Thursday, March 27, 2014

Back to US Naval Air Station - Argentia Newfoundland 2013

Me with my Family in Argentia around 1967
with the Atlantic Ocean behind us
the shadow of our house to the right of me

It was late spring of 1969 when my family left the U.S Naval Air Station in Argentia Newfoundland, Canada.  After 22 years of service, my father was retiring from the Navy due to a chronic illness.  After being near my mother's family for the past few years in Argentia, I remember being told we were moving "back to the states", to the Chicago area to be near my father's family.  I was eight years old when we left and I have some very vivid memories of our time in Argentia.

During my recent trip home to Newfoundland, summer of 2013, I put Argentia on my list of places I wanted to visit.  Although my Flynn cousins warned me, that there was not much left of the Navy Base and there was not much to see, I found it did not prepare me for the impact of the deserted state of the once prominent Air Station, "Guardian of the North Atlantic"

We drove from St. John's on Hwy 100, through Placentia, which was about a 90 minute drive. Approaching the base we were greeted by tall fencing and an open gate, with a sign that said "Enter at Your Own Risk".  We followed what was left of a road which was extremely rough and worn.  There were a few warehouse type buildings to the right or East edge of the base which were fenced off with signs that said, "Do Not Enter" and several designated fenced areas that looked like scrape yards of material, seperated and sorted waiting to be hauled away for recycling or disposal.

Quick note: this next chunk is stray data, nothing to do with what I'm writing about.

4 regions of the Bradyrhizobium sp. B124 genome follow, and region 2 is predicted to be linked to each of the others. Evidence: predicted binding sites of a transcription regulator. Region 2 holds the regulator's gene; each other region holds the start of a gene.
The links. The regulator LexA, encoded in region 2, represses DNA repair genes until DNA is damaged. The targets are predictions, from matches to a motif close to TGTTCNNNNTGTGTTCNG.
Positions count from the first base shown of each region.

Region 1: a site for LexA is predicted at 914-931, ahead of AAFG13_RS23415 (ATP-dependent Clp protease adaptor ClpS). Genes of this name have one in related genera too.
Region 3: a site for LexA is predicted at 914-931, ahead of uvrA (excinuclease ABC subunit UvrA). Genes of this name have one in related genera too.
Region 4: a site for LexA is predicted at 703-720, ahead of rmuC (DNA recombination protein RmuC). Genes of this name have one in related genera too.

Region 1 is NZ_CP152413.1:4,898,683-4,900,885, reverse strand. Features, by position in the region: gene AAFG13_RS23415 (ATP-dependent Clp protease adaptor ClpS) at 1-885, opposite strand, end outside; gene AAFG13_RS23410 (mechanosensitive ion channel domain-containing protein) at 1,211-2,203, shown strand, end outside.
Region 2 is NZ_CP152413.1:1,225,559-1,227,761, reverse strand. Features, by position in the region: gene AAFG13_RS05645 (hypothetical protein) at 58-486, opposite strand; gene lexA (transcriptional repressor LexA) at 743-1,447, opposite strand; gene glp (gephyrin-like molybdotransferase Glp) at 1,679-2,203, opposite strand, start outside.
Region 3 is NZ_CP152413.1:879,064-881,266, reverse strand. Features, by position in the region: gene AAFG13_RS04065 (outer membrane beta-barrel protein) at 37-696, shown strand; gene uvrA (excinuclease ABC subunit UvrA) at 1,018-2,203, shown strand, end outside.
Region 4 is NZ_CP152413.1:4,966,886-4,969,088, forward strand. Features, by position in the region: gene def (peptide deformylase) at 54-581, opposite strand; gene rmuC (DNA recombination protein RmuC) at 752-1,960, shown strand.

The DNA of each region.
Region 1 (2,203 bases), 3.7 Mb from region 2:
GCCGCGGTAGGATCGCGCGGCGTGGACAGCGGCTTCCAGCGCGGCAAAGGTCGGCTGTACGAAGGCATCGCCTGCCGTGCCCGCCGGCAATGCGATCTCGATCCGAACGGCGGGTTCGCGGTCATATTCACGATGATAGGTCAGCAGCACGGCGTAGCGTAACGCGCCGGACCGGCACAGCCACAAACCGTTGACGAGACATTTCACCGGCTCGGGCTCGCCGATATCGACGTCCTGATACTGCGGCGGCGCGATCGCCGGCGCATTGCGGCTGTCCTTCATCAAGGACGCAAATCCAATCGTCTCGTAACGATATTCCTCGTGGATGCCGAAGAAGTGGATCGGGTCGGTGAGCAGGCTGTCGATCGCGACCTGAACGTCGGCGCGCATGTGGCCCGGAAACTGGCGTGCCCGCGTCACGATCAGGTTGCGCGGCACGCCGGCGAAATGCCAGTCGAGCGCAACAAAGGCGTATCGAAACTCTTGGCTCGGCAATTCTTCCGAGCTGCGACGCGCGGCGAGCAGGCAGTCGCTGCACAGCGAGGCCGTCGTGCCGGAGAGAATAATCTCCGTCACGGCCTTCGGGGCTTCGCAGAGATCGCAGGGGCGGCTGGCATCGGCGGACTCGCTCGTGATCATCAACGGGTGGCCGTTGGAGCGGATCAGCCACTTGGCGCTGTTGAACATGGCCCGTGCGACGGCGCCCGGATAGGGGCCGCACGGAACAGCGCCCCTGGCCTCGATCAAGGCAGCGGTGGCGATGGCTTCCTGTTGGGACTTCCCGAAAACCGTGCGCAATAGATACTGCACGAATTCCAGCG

We drove to the far end of the peninsula, the Northside, and came across long strips of pavement in the shape of a triangle, these were the runways or I should say what was left of the runways of the once "Bristol Field".

Front Steps of Housing Unit
Argentia Newfoundland
Me with my siblings and Neighborhood Friends
 My sister MaryLeah holding our little puppy "Cindy"
taken around 1967

I thought how nice it would be if there was someone I could talk to about the history of the base, the memory I was relying on was that of a young child. I did have a old map of Argentia that I had downloaded to my I-Pad, this gave me a visual as we continued our tour.

I stood at the far end of the Old Base and thought about the childhood memories I had of living in Argentia, I remember directly behind the housing unit we lived in, was the ocean! We had to walk a good bit through the grass and the only thing between our house and the ocean were fallout shelters that we often played around in the summertime. Then came the big rocks by the water, I loved the big rocks! I was only allowed to go down by the big rocks with my brothers or sister.  I remember climbing on the rocks as the waves from the ocean crashed into them and shot the water up to the sky making a great sound.  Occassionally, I would step directly in the water between the rocks, getting my foot completely wet. We often searched for colorful "sea pebbles" down by the rocks, which were pieces of broken glass that became round and smooth from the ocean's repetative movement, I would collect them and put them in my coat pocket, taking then out to admire the beautiful colors,  and sometimes tasting the salt from the sea.

In front of our house was the road, we had to cross the road to catch the bus that took us to school, and took my brothers to basketball practice on Saturday mornings, and to the swimming pool, bowling alley on the North-side or just about anywhere we needed to go. The bus then brought us back home letting us off right in front of our house.

My brothers, sister and I often reminisce about the special events held at the Officers Club, especially the time the "Three Dog Night" came and gave a performance in their early years, we would get to have a "Shirley Temple" non alcoholic drink, to toast the special event. Life in Argentia was really pretty good!